Every spring, the bird population in North America grows by two to five billion with the arrival of neotropical migrants—birds that winter in southern Mexico, Central America, northern South America, and the West Indies. These migrants include thrushes, vireos, swifts, tanagers, flycatchers, orioles, swallows and the warblers. In fact, in North America, of the 650 breeding bird species, 332, or 51%, are neotropical migrants.
In the Shenandoah National Park, this migration tends to peak in numbers by the first or second week in May. Since 1952, the Audubon Naturalist Society has conducted a May bird census. Counting year-round residents as well as migrants, the Society has recorded some 154 different species. It’s a wonderful and bewildering time to identify birds by call or by sight.
The wood warblers—members of the tribe Parulini—form a large group of these migrants. Of the 115 wood-warbler species in this strictly New World tribe, about 60 range north of Mexico. Frequently, on a good day, 15 or more species of warblers have been found on a single morning in May. Over 35 species have been recorded in Virginia.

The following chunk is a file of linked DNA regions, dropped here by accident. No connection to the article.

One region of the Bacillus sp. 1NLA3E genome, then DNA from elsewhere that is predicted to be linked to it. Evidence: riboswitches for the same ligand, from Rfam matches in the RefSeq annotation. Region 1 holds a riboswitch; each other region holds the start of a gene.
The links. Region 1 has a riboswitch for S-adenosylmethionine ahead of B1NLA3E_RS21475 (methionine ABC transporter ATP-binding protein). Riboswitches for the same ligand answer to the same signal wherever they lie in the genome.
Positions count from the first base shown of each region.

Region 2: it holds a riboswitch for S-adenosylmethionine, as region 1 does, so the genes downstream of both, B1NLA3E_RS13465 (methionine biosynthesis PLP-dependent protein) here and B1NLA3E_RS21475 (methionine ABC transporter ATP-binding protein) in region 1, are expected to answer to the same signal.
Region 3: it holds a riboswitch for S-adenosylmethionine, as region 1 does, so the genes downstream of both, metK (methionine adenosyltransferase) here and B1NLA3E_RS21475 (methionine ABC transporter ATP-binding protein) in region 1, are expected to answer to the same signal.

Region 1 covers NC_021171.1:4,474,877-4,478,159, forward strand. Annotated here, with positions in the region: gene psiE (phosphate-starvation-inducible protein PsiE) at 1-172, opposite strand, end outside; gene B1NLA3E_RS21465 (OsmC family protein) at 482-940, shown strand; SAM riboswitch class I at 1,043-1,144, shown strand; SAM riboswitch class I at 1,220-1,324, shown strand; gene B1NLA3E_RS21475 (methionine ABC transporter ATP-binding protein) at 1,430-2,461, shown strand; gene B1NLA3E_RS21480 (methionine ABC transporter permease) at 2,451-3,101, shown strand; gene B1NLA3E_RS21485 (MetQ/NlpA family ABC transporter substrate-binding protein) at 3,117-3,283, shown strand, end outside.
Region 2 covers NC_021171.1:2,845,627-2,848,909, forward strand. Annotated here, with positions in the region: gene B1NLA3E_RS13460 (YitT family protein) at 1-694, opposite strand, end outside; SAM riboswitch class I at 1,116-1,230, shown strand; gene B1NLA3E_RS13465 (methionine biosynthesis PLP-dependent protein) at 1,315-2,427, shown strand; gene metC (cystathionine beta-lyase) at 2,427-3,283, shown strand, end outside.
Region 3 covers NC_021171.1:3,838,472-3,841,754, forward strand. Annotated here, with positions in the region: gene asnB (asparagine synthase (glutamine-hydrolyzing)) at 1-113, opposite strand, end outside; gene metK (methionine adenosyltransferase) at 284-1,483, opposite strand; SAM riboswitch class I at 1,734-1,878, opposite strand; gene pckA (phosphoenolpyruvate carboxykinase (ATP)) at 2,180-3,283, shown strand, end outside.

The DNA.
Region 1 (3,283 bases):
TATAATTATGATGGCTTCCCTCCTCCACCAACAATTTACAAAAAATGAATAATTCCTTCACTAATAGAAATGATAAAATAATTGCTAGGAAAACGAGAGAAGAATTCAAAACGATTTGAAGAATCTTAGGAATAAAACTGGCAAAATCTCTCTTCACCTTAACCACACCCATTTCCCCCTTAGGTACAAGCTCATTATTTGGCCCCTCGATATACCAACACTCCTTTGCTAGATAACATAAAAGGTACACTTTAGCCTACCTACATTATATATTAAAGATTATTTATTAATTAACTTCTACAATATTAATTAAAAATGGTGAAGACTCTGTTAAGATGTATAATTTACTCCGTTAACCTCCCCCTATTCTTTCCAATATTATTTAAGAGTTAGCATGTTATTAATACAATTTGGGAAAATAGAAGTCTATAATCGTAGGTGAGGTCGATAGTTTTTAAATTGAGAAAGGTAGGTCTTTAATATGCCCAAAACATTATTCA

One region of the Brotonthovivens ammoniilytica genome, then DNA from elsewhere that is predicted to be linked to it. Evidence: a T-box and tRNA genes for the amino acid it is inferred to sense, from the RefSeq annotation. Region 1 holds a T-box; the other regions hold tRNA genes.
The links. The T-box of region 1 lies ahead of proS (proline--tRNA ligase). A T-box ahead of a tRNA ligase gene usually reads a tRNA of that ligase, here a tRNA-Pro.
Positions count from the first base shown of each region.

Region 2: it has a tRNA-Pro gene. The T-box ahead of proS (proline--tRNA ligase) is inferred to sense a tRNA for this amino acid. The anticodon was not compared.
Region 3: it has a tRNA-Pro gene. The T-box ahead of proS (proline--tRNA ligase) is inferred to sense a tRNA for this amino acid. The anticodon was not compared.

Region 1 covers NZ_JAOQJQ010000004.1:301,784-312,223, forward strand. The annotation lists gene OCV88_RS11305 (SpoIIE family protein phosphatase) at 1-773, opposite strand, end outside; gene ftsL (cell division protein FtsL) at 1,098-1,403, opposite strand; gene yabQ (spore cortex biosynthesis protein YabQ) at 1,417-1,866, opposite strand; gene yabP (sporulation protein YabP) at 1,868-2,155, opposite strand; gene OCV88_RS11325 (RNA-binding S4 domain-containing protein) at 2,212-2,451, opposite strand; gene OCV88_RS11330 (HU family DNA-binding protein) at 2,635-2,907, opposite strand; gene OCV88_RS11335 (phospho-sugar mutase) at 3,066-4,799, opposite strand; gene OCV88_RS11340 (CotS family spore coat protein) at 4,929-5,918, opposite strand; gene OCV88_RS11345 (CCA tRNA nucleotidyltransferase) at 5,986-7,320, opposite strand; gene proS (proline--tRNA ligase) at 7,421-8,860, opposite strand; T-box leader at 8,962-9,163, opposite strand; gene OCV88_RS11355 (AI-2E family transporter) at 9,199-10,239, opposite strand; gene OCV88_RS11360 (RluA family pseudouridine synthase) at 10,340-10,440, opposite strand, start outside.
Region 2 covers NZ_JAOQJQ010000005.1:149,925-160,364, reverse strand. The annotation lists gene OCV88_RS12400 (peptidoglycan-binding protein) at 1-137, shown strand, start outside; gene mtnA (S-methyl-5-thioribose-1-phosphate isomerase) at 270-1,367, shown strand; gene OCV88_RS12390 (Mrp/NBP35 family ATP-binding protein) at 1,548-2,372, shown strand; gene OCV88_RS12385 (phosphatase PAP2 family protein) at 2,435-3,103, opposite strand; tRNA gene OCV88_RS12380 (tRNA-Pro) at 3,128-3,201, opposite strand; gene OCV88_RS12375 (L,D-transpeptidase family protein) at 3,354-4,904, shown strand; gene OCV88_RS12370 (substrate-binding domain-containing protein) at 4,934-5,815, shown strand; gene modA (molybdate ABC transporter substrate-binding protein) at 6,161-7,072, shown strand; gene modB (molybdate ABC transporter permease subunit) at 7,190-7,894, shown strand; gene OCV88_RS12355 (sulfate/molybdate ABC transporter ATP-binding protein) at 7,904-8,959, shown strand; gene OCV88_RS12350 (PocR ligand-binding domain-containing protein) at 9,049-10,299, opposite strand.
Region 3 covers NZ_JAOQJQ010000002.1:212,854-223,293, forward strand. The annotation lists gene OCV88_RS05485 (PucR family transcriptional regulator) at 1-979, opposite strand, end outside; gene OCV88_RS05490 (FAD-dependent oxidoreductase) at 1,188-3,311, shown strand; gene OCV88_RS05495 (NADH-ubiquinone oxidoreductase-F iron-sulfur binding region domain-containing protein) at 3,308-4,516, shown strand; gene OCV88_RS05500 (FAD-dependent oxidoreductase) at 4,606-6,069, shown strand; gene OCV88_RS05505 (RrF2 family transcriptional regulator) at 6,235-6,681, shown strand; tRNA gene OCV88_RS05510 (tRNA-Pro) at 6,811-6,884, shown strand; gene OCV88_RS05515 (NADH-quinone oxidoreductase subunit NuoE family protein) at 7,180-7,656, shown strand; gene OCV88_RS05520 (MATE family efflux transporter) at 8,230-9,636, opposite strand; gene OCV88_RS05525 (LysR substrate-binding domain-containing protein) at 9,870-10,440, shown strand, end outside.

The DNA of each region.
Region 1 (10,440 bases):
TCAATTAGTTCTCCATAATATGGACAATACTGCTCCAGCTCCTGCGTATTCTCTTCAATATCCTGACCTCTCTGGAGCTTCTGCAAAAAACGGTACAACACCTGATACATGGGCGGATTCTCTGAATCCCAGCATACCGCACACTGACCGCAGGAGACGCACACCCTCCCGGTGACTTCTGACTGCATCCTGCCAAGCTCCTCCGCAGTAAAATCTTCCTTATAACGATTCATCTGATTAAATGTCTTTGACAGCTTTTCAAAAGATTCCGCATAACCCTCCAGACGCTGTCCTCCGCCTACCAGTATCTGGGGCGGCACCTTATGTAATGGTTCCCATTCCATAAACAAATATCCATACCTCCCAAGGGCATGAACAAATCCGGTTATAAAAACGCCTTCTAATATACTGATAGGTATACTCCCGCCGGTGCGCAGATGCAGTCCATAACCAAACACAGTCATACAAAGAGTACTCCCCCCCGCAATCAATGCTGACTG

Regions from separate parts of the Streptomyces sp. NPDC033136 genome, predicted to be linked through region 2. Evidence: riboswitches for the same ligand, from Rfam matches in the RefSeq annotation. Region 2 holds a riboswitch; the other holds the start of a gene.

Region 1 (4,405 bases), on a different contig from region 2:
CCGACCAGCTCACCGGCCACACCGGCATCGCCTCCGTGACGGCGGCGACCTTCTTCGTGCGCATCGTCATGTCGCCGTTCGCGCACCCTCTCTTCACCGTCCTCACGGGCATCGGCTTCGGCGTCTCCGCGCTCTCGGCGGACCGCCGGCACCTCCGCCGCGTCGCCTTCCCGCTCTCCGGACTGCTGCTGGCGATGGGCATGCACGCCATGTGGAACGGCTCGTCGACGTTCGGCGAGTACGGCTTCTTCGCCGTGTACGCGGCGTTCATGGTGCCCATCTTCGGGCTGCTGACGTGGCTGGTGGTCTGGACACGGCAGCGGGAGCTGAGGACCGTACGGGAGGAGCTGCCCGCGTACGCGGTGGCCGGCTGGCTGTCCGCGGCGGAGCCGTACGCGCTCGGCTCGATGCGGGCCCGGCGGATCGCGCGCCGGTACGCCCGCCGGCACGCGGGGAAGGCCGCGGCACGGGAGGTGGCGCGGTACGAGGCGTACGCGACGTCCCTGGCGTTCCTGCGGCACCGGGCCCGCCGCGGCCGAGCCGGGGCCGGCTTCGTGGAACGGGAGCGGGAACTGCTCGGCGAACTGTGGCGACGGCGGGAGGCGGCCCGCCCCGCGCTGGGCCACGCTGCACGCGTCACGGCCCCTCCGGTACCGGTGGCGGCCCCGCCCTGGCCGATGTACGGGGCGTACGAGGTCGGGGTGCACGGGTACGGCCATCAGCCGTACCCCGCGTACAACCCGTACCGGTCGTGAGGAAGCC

Warblers are small (between 4 and 5 inches in length), active, sometimes brightly colored birds with slender, straight bills. Warbler songs are often complex and distinctive. The different species of warblers show a variety of life styles, with some spending most of their lives high in the trees, and others foraging and breeding on, or near, the ground. The diversity of appearance between the species makes them among the most popular of the bird groups.
Warblers' nests vary from simple, tidy cups to domed structures placed in trees at a good height, in bushes, on the ground, or in niches in bank and ledges of rock. Prothonotary Warbler, however, build their nest in a cavity in a tree or in holes in man-made buildings. The Parula Warblers place their nests in a unique place, among the tufts of beard lichen.
In general, incubation is solely performed by the female. The incubation period is usually 10-14 days. Warblers can lay 2 to 9 eggs, but usually lay 4 or 5. The average nestling period of warblers is 8-12 days. Both parents feed their young by carrying food in their bills. The life span of a warbler is approximately 4-5 years.
The wood warblers are one of the defining characteristics of our Appalachian forests.
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